Author photo by artist, Walter Bakowski

Wednesday, December 2, 2009

An open letter to Kathy Charles and other writers/poets

Dear Kathy, I read HOLLYWOOD ENDING in two sittings. Reading it has made me order as an inter-library loan, DAY OF THE LOCUST to re-read. It also made me think about the welfare hotel where I lived (not on welfare) in downtown LA in the 1980's, catching LA buses, admiring the labels of NIGHT TRAIN (white wine) more than the contents and lining up at downtown soup kitchens. Looking at your blog has also reminded me of a weekend in London where I read three John Fante novels in one sitting, 14 hours straight and a weekend in Paris where I read three Earle Stanley Gardner novels in one sitting. I've been writing poetry exclusively for 26 years and it's still a case of facing the blank page non-anxiously - non-anxious about time and non-anxious about one's capabilities - to remind yourself "I've written before, I'll write again, I've been published, I've received praise for my writing". Charles Bukowski said "A writer should be writing". Also on his gravestone the epitaph is "Don't try" - by this I reckon he meant "When writing a novel, don't make a big deal about it and say "I'm writing a Novel" I reckon facing the blank page is a admixture of focus and calm. In the physical, emotional act of writing, you learn. Personally I've got to toil and discard, toil and discard, before I realize the engine, the guts of the piece of writing, the writing "steered" by the burning reason for that piece and in that writing I'm always checking the rear view mirror, asking "What am I trying to say in this piece of writing about people and life and have I said it clearly and strongly?" When facing the blank page I have my three P's - positivity, practice, perseverance. Often I see each line/each stanza as a hurdle. I stay at the writing desk until I hurdle that line, that paragraph/that stanza. A piece of writing has to have a beginning, a middle and an end - any section can be sparse but not skeletal, not uninteresting scaffolding through which a cold wind yawns - there has to be a world/a tableau created and the reader at best succumbs, is right there in that world for the whole revelatory, symphonic ride. Writing is about devotion, devoting protected time to writing for the whole of your life. It is anchor, flying carpet, mirror, diving board, coal miner's shovel. I encourage you to not lose one minute's sleep about similes. For close to a decade I've refrained from using the word "like" - "x" was like a picnic table etc" because I find the majority of similes are not plausible/believable/they don't work. Flannery O'Connor talked about "a reader" looking over her shoulder whenever she wrote lazily/inaccurately, saying/screeching "I don't buy it" You can write a lifetime's worth of books without using one simile. When you are feeling despondent or have the "difficult follow-up book" syndrome remember those three P's - positivity, practice, perseverance. US President, Harry S. Truman said "If you can't stand the heat get out of the kitchen" - When writing is extra-difficult/daunting I say "I want to stay in the kitchen of writing" Every good wish to you and yours, Peter Bakowski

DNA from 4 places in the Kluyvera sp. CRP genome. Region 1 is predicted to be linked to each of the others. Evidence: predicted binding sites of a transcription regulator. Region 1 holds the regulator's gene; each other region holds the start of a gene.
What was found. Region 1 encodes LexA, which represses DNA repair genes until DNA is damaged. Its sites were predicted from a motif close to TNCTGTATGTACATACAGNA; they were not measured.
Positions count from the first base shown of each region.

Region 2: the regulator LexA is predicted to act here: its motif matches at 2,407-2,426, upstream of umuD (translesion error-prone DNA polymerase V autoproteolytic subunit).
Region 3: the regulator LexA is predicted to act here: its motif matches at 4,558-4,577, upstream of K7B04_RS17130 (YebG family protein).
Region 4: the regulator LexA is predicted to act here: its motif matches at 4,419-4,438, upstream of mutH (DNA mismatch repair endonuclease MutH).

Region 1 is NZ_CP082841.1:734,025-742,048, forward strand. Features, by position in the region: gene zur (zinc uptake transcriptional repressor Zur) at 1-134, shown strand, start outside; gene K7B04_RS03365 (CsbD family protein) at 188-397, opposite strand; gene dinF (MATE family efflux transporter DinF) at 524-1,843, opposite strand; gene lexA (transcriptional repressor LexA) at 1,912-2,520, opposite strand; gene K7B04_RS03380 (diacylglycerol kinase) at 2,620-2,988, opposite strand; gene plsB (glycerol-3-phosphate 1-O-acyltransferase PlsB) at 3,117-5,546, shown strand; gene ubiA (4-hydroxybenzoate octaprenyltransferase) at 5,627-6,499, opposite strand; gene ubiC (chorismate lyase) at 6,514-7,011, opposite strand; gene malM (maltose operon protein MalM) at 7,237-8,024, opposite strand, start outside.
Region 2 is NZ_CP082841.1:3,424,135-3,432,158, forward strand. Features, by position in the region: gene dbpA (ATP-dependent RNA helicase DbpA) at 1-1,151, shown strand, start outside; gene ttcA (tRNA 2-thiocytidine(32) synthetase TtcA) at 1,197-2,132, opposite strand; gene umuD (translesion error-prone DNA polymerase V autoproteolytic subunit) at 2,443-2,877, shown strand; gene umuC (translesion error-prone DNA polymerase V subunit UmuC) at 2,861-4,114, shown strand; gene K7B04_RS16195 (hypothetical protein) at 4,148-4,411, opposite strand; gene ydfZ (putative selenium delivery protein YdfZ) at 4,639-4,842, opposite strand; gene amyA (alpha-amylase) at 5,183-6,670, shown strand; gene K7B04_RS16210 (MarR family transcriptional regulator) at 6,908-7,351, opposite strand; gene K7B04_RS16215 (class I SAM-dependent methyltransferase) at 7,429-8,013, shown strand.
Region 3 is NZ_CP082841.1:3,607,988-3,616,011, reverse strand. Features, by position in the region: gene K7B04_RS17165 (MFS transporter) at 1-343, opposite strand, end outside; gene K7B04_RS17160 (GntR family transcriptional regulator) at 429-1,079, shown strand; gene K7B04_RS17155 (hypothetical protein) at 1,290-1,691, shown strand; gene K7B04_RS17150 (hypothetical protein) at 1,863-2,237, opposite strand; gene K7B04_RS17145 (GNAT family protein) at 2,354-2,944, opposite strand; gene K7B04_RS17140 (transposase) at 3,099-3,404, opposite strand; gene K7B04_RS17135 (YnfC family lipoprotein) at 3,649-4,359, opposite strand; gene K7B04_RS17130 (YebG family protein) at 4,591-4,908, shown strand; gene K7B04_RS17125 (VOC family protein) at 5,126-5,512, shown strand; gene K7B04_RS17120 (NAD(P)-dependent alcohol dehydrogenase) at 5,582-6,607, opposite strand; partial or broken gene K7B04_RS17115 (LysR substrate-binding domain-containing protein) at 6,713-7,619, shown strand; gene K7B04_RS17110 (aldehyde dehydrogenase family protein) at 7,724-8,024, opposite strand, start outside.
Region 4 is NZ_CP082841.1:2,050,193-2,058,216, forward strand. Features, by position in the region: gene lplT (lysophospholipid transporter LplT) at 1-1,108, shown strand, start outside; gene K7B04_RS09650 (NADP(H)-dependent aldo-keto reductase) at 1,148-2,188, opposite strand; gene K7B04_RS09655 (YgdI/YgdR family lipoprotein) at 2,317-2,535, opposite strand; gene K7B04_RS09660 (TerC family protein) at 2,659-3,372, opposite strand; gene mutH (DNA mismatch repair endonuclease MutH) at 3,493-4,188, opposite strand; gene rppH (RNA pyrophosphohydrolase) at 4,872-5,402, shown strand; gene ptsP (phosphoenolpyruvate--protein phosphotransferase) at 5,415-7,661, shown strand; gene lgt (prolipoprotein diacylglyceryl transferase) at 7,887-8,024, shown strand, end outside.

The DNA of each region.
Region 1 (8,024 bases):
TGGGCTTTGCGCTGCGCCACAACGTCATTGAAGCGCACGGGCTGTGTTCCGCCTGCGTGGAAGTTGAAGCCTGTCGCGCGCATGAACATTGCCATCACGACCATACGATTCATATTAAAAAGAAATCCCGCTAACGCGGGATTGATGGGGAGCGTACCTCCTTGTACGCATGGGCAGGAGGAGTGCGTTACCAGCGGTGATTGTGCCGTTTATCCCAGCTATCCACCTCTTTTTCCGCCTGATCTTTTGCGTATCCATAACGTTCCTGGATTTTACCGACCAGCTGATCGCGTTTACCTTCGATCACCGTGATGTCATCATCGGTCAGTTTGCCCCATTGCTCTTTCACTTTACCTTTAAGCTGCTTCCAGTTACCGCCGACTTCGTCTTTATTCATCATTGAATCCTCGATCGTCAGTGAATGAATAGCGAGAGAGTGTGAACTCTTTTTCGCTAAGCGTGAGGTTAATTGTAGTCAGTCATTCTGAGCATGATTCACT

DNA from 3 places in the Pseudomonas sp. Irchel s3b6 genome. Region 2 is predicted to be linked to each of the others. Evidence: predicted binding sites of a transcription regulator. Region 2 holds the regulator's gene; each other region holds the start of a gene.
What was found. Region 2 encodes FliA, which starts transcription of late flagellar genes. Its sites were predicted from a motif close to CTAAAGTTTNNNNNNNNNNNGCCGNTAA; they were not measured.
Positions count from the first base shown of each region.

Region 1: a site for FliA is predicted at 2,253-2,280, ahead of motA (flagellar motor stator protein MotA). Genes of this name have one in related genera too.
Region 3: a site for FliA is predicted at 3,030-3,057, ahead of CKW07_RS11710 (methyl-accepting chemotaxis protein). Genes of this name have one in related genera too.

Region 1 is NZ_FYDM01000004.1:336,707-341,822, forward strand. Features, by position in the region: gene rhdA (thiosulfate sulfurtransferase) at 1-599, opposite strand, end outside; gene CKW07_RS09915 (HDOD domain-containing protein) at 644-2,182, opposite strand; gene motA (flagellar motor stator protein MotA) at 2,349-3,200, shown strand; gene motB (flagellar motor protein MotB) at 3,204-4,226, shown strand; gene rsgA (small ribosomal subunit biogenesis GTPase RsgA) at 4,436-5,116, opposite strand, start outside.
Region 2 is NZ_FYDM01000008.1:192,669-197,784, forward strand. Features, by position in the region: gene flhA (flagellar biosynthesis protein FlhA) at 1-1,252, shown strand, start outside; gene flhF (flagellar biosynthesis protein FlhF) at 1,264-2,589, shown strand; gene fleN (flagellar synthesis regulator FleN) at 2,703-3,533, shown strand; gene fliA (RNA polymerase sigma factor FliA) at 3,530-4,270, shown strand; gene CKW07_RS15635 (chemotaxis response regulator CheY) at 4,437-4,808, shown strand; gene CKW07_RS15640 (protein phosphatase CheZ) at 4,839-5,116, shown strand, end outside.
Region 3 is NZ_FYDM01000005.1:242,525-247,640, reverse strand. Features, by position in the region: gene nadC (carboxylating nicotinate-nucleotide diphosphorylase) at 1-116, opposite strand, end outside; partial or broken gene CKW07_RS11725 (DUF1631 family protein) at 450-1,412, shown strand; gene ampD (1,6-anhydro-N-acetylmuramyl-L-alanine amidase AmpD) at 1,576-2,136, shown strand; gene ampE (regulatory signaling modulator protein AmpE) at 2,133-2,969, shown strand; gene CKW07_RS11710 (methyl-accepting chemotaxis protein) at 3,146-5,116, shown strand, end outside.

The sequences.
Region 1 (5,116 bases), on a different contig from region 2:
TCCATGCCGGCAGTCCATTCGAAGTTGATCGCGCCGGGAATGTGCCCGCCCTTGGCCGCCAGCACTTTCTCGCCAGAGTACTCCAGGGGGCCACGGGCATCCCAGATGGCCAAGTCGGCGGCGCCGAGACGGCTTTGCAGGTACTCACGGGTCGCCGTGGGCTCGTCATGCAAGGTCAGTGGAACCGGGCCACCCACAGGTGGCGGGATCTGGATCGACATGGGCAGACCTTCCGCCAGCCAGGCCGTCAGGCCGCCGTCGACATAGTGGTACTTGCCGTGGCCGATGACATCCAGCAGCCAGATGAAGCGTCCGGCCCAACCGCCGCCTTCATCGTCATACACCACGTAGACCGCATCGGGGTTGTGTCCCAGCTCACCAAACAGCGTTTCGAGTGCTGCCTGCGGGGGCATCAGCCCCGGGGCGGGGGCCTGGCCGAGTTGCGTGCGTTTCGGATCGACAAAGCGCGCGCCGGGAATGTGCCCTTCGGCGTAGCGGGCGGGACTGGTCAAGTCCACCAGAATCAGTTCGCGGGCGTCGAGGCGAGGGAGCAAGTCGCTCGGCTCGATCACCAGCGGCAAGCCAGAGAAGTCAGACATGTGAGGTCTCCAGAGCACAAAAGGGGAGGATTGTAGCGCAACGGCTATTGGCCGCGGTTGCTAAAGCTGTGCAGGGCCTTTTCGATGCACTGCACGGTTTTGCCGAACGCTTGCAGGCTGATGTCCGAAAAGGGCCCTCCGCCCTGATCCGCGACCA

1. To any visitor who focusses, West's LA is evident today, and fascinating.
    Now I have to look for Hollywood Ending, while wondering where in Paris you were when reading those 3 books. I too, am a pig with books - closing one and opening the next immediately, but not sure I could do it in Paris.
    Best wishes to you all that you avoid the retail excess of celebrating the birth of the infant Jesus. He had the first Hollywood Ending.

  2. Dear BwcaBrownie,
    In the 1980's I went travelling for seven years. A lot of that was alone, too alone. Sometimes I'd hole up in my hotel room/rented room and read books. That it was Paris, Merida, Khartoum, London or San Diego, didn't matter, when I was feeling blue.
    One can be bummed out/feeling retreatful in some beautiful places.
    Paris is not all beauty.
    Every good wish,